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The Economist
Bay, Bay, on the Way
By Yuan Yuan  ·  2019-02-25  ·   Source: The Economist
A picture of the Hong Kong-Zhuhai-Macao Bridge taken on July 11, 2018 (XINHUA)

Huang Yuanhao, an entrepreneur in Shenzhen, south China's Guangdong Province, was very happy to see that a clip of his recent interview was included in a major daily news program broadcast on China Central Television on February 18.

The piece was shown with the announcement of the release of an outline plan for the development of the Guangdong-Hong Kong-Macao Greater Bay Area (Greater Bay Area), which incorporates nine cities in Guangdong, namely Guangzhou, Shenzhen, Zhuhai, Foshan, Huizhou, Dongguan, Zhongshan, Jiangmen and Zhaoqing as well as the adjacent Hong Kong and Macao special administrative regions (SAR).

Issued by the Central Committee of the Communist Party of China and the State Council, China's cabinet, it is the next major regional development plan following Xiong'an New Area in the north.

The proposal—which was first introduced in the government work report delivered by Premier Li Keqiang on March 5, 2017—has finally concretized from a concept to a plan after concerted efforts over the past two years.

The southern engine

According to the plan, by 2022, the framework for an international first-class bay area and world-class city cluster should be essentially formed. By 2035, the region should become an economic system and mode of development mainly supported by innovation, fully developing into an international first-class bay area for living, working and travel.

Located on the southern coast of China, the region has long been highlighted for its robust economic strength, distinctive geographical advantages and high concentration of key innovation factors.

As the founder of Orbbec, a startup focusing on the development of 3D sensors, Huang expressed his support and optimism for further development of the city cluster and said different cities' advantages will surely be optimized by the plan.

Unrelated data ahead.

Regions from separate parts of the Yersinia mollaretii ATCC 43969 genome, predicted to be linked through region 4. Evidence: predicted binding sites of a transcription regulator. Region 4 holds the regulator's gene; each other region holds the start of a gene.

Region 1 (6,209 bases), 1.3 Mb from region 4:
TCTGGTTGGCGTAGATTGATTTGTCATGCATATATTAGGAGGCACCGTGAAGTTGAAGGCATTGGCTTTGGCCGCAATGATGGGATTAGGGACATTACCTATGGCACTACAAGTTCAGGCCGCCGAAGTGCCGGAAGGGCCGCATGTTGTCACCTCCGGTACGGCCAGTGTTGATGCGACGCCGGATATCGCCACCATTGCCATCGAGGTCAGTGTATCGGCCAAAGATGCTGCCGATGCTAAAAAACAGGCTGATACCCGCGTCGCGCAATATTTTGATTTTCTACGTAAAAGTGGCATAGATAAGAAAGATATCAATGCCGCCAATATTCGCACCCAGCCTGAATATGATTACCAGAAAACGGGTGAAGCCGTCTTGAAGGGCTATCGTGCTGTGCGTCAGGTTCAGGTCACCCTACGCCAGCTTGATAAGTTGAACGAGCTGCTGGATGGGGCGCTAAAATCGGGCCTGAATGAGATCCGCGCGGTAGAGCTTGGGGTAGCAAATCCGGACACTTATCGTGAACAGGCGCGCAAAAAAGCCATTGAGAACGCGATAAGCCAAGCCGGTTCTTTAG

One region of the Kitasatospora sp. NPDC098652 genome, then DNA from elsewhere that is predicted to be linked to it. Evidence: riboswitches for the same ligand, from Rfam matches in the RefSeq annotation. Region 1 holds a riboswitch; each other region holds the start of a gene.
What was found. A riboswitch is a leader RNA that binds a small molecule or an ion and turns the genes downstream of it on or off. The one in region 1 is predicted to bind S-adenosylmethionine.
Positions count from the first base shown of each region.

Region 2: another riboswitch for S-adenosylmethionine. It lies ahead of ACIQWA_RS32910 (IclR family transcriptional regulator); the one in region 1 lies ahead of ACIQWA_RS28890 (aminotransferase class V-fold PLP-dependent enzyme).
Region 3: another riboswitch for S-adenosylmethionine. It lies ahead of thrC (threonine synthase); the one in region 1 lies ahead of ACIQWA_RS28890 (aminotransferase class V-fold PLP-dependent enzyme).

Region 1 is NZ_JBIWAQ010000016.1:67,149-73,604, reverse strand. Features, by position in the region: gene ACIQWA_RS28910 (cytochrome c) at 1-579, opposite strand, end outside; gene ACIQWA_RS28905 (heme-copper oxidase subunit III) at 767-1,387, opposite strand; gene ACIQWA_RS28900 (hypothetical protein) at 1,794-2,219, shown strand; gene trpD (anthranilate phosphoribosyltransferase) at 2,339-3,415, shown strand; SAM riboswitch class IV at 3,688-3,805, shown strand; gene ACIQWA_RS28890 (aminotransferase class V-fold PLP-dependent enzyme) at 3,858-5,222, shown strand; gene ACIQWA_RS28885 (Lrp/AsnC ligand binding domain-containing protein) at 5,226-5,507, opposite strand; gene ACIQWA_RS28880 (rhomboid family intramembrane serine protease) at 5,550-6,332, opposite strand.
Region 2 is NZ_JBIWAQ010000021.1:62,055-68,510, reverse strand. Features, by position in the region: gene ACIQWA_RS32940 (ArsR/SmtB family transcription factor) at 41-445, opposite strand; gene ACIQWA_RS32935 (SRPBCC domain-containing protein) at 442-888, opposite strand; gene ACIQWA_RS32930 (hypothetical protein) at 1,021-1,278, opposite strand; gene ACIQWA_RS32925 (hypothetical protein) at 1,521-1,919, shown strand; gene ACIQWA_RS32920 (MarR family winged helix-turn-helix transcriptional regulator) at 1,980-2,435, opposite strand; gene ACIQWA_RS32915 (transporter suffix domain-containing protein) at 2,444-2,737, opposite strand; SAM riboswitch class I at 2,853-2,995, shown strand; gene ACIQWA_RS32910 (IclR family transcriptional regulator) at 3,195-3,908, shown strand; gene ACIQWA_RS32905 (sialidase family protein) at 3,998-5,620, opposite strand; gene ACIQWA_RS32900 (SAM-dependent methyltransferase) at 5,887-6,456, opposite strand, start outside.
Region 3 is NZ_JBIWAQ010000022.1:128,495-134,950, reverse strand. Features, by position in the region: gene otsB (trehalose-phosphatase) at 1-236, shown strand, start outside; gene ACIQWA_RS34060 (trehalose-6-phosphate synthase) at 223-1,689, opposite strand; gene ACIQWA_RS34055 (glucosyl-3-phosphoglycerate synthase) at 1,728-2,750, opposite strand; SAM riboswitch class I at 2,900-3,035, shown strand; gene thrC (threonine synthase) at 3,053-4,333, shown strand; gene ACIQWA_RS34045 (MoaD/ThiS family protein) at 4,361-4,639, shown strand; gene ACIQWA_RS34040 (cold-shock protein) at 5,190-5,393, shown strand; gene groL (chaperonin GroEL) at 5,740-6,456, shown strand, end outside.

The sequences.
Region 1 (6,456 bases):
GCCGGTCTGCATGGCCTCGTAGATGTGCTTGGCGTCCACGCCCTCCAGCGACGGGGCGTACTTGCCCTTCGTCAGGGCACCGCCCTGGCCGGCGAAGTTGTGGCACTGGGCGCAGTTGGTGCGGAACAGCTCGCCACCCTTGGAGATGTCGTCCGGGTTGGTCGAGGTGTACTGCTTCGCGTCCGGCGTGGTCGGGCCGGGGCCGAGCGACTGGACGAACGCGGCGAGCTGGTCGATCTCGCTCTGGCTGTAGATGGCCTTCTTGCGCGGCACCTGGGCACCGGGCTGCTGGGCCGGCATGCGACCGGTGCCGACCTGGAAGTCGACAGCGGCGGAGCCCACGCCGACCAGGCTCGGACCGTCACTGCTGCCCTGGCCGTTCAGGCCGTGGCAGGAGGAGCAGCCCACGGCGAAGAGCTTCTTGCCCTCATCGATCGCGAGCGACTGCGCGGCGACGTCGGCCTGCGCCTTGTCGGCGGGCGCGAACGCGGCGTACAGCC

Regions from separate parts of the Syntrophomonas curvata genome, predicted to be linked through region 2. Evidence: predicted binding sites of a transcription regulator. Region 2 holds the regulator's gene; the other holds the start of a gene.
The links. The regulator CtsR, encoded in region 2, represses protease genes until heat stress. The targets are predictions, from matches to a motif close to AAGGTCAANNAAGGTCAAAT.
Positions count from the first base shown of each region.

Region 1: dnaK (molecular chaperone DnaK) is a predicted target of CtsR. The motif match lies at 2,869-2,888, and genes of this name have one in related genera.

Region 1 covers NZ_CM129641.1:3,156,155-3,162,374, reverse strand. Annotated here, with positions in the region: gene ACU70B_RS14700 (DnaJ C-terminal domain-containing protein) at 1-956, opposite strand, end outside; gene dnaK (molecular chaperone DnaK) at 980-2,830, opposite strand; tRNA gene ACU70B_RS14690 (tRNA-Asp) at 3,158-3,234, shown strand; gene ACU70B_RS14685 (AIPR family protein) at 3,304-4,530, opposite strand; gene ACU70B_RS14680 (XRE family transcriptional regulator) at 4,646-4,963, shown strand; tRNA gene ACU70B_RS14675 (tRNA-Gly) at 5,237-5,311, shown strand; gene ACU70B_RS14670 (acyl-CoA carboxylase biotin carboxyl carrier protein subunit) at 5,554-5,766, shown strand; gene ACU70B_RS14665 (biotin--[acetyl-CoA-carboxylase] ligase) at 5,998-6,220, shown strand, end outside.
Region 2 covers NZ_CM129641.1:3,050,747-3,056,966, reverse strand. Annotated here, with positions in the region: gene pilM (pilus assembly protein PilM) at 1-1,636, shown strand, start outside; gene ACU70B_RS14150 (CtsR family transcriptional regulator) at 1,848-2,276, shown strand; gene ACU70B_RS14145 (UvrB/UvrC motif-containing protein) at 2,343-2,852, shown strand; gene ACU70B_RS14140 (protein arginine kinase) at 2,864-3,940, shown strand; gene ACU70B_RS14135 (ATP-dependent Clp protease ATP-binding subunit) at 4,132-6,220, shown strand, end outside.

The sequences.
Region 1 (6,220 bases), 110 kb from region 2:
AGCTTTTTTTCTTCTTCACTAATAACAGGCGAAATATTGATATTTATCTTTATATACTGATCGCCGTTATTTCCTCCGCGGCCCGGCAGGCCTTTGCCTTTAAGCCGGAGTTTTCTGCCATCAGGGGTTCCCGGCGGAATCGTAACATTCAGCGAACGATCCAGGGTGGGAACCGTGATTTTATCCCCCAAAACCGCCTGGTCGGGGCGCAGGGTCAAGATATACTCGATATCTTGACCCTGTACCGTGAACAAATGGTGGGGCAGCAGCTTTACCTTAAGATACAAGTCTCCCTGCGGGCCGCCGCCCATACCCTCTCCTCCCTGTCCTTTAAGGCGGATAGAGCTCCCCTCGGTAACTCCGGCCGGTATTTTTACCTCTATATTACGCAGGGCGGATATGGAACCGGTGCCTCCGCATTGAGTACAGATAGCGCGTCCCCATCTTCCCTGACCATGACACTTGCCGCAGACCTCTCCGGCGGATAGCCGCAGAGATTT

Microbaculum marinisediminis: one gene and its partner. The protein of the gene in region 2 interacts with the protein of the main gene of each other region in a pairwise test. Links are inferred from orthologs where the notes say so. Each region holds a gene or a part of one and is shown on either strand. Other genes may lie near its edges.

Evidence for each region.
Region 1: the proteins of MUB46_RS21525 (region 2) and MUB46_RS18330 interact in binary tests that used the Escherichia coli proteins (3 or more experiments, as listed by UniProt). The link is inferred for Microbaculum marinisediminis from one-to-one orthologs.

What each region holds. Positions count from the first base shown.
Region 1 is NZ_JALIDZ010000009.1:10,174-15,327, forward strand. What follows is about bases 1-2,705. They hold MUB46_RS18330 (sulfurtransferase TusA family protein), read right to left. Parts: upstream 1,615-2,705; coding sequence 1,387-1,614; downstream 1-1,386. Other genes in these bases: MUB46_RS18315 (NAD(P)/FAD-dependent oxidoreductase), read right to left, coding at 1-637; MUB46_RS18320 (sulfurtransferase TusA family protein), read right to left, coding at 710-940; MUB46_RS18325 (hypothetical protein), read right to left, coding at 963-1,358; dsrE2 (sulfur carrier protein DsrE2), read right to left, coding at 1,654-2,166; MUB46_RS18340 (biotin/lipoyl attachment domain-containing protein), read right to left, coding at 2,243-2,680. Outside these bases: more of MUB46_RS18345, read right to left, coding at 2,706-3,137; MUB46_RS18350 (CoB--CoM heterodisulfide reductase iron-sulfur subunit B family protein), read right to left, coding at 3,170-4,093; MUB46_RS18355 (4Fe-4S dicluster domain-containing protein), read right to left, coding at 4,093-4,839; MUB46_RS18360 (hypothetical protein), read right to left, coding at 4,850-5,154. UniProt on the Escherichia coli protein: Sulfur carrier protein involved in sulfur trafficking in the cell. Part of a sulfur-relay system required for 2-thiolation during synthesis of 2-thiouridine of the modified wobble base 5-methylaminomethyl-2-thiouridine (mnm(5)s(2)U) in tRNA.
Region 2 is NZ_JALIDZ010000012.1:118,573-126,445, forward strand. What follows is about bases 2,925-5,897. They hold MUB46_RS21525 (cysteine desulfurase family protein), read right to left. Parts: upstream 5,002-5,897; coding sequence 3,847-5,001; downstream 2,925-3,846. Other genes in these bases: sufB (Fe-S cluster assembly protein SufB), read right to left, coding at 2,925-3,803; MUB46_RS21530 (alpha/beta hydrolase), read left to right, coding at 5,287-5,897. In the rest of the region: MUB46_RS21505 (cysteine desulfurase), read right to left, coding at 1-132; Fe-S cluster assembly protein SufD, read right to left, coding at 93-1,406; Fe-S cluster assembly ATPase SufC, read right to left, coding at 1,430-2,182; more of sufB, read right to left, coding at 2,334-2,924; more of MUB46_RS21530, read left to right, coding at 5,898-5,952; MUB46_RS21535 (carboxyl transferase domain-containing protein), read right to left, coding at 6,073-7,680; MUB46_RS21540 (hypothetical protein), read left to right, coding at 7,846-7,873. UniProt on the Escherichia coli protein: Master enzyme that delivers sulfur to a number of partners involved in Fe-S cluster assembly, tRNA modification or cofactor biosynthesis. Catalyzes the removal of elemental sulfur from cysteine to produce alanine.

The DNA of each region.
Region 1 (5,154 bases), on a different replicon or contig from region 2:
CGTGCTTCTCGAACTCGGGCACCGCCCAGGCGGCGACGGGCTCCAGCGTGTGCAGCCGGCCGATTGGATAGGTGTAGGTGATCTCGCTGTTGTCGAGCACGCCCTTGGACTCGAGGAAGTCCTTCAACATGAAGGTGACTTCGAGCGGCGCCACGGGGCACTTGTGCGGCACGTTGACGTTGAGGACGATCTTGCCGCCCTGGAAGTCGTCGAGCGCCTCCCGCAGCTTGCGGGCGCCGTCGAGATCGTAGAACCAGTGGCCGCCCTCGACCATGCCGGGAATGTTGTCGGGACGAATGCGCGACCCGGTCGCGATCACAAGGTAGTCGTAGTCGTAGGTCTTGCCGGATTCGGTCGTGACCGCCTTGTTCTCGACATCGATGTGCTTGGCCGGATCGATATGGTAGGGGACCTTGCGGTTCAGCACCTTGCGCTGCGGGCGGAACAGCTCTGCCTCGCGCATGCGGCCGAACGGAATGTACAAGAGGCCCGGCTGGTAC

"Hong Kong and Macao have more advantages in talent and finance and are more internationalized," Huang told Beijing Review. "Shenzhen has formed a complete chain for scientific and innovation industries. Dongguan and Foshan, which are both included in the plan, have mature manufacturing foundations. The plan will greatly help to optimize these resources."

In 2013, Huang chose Shenzhen as the base for his company. "Shenzhen, as a robust innovation hub, has attracted a lot of international talent in recent years and also offers very competitive support measures in an all-around way," Huang said. Orbbec has now developed from a small company with less than 20 people to a large firm with about 600 employees.

Lian Cong, Deputy Director of Nanshan District of Shenzhen, said that in the past few years, the Qianhai Shenzhen-Hong Kong Youth Innovation and Entrepreneur Hub set up by Shenzhen, has provided free marketing services and office space for 6-18 months for young startups from Hong Kong and Macao.

Another nine hubs for startups will be set up in the Greater Bay Area to create more opportunities for young people to develop their own businesses.

DJI, the world's largest commercial drone manufacturer based in Shenzhen, hopes to attract more hi-tech talent to the Greater Bay Area with the implementation of the plan, which will boost scientific and technological innovation and development in the region.